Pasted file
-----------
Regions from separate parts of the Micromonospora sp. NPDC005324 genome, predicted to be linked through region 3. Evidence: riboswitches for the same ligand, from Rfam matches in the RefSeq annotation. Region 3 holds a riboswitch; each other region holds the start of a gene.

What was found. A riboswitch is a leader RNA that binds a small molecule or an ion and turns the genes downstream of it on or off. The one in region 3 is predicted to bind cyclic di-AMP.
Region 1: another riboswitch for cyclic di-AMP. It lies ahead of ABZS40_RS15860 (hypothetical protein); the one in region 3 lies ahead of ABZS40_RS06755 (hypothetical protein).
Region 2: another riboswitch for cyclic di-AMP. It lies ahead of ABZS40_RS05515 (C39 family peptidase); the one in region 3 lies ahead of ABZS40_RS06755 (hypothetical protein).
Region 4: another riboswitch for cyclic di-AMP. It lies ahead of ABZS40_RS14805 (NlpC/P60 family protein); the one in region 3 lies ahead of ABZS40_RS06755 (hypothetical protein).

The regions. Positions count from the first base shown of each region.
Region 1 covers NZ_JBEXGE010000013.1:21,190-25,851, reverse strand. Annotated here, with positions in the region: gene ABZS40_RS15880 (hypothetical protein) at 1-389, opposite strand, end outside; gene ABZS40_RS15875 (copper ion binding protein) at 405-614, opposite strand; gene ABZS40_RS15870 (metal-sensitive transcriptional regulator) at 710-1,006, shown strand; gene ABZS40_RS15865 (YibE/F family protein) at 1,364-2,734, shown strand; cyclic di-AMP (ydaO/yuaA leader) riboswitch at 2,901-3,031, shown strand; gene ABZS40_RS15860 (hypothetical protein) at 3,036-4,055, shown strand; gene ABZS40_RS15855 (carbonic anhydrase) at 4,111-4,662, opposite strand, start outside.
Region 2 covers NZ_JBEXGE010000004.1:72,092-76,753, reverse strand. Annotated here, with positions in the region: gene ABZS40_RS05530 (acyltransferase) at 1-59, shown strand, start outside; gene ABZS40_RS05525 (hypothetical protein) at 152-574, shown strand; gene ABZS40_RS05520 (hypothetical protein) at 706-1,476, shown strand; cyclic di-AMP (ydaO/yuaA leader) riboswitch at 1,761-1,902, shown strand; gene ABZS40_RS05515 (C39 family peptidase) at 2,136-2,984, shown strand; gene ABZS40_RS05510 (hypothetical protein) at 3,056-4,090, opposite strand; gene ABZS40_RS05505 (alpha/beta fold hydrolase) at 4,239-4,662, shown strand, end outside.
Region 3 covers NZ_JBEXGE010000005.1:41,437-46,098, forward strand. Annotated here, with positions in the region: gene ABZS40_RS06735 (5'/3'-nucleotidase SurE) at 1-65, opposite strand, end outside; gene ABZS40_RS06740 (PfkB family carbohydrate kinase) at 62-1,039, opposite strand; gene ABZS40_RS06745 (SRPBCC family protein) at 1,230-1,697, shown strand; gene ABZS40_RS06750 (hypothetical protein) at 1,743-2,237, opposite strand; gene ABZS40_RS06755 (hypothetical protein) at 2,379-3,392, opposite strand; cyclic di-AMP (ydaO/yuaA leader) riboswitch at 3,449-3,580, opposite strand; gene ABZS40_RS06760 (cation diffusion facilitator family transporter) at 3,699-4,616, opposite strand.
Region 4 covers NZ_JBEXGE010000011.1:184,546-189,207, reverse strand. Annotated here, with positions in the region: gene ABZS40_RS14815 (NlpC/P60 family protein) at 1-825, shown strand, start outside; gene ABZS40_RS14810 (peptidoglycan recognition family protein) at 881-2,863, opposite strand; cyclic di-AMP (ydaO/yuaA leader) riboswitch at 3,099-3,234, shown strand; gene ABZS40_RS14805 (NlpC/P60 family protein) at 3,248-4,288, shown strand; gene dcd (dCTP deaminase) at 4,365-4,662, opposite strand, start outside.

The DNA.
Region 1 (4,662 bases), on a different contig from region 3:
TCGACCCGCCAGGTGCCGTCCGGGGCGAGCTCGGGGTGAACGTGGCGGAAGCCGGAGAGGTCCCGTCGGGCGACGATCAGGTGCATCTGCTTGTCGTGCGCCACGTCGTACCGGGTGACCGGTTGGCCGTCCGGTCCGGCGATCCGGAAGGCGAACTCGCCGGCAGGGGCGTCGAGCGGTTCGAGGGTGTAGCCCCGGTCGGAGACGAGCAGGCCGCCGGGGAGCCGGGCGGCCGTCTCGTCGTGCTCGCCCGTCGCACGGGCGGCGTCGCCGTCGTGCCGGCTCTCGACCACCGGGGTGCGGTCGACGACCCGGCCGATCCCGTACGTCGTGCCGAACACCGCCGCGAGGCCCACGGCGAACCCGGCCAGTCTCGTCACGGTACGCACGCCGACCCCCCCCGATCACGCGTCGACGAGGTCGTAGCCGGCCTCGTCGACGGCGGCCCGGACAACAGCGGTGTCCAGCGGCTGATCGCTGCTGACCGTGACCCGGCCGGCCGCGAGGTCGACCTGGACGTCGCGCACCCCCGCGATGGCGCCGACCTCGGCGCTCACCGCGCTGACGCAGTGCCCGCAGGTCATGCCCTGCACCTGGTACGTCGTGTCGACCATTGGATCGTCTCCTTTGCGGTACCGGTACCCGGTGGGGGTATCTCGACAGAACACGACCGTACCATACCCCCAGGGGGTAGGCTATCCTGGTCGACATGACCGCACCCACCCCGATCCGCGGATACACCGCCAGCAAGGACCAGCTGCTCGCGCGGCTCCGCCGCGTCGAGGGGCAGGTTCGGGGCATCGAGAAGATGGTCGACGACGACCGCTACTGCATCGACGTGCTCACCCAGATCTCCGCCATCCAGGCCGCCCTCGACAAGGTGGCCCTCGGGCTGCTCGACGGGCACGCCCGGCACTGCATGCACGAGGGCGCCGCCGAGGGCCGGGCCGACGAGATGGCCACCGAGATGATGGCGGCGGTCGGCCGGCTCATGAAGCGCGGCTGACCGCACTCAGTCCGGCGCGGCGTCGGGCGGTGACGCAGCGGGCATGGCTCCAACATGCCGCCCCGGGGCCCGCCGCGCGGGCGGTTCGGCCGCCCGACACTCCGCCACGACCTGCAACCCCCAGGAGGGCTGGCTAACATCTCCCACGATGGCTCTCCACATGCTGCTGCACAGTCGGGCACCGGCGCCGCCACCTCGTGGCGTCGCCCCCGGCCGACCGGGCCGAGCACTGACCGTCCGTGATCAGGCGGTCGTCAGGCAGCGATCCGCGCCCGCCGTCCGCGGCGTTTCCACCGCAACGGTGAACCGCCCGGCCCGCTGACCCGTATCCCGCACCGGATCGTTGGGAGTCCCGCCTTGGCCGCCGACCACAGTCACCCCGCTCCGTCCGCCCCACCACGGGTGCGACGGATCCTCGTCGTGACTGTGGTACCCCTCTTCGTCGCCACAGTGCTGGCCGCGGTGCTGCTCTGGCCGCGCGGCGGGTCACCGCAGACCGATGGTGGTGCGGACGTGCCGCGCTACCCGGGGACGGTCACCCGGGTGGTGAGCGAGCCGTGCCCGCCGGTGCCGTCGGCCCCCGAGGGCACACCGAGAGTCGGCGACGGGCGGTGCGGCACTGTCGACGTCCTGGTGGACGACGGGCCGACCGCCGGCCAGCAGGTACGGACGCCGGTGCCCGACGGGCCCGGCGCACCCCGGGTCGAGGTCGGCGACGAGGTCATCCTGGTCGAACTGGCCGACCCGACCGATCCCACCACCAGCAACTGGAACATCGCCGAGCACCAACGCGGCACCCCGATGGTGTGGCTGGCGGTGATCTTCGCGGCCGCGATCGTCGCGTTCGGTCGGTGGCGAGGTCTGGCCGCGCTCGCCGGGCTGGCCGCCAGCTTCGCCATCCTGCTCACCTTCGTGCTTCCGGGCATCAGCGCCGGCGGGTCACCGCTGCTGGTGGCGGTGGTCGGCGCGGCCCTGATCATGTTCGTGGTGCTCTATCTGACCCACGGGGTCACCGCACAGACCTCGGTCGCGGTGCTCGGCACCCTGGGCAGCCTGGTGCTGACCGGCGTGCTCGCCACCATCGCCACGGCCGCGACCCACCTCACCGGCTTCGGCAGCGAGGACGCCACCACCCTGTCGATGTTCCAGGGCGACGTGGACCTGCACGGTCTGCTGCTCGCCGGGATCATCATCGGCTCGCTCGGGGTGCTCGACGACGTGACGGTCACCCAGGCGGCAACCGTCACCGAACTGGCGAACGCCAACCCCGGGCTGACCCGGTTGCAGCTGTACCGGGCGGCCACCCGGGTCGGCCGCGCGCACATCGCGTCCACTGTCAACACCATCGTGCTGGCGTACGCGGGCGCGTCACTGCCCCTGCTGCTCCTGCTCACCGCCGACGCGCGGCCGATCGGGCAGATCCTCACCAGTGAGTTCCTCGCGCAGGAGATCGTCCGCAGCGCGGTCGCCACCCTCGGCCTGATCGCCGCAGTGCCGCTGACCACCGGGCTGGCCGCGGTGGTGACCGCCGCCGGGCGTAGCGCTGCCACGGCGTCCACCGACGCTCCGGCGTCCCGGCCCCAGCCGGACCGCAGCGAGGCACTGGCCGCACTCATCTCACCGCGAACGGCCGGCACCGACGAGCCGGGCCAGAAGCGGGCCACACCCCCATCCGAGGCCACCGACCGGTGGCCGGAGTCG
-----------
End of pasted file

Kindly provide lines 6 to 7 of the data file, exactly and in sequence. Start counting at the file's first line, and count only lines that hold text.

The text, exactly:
The regions. Positions count from the first base shown of each region.
Region 1 covers NZ_JBEXGE010000013.1:21,190-25,851, reverse strand. Annotated here, with positions in the region: gene ABZS40_RS15880 (hypothetical protein) at 1-389, opposite strand, end outside; gene ABZS40_RS15875 (copper ion binding protein) at 405-614, opposite strand; gene ABZS40_RS15870 (metal-sensitive transcriptional regulator) at 710-1,006, shown strand; gene ABZS40_RS15865 (YibE/F family protein) at 1,364-2,734, shown strand; cyclic di-AMP (ydaO/yuaA leader) riboswitch at 2,901-3,031, shown strand; gene ABZS40_RS15860 (hypothetical protein) at 3,036-4,055, shown strand; gene ABZS40_RS15855 (carbonic anhydrase) at 4,111-4,662, opposite strand, start outside.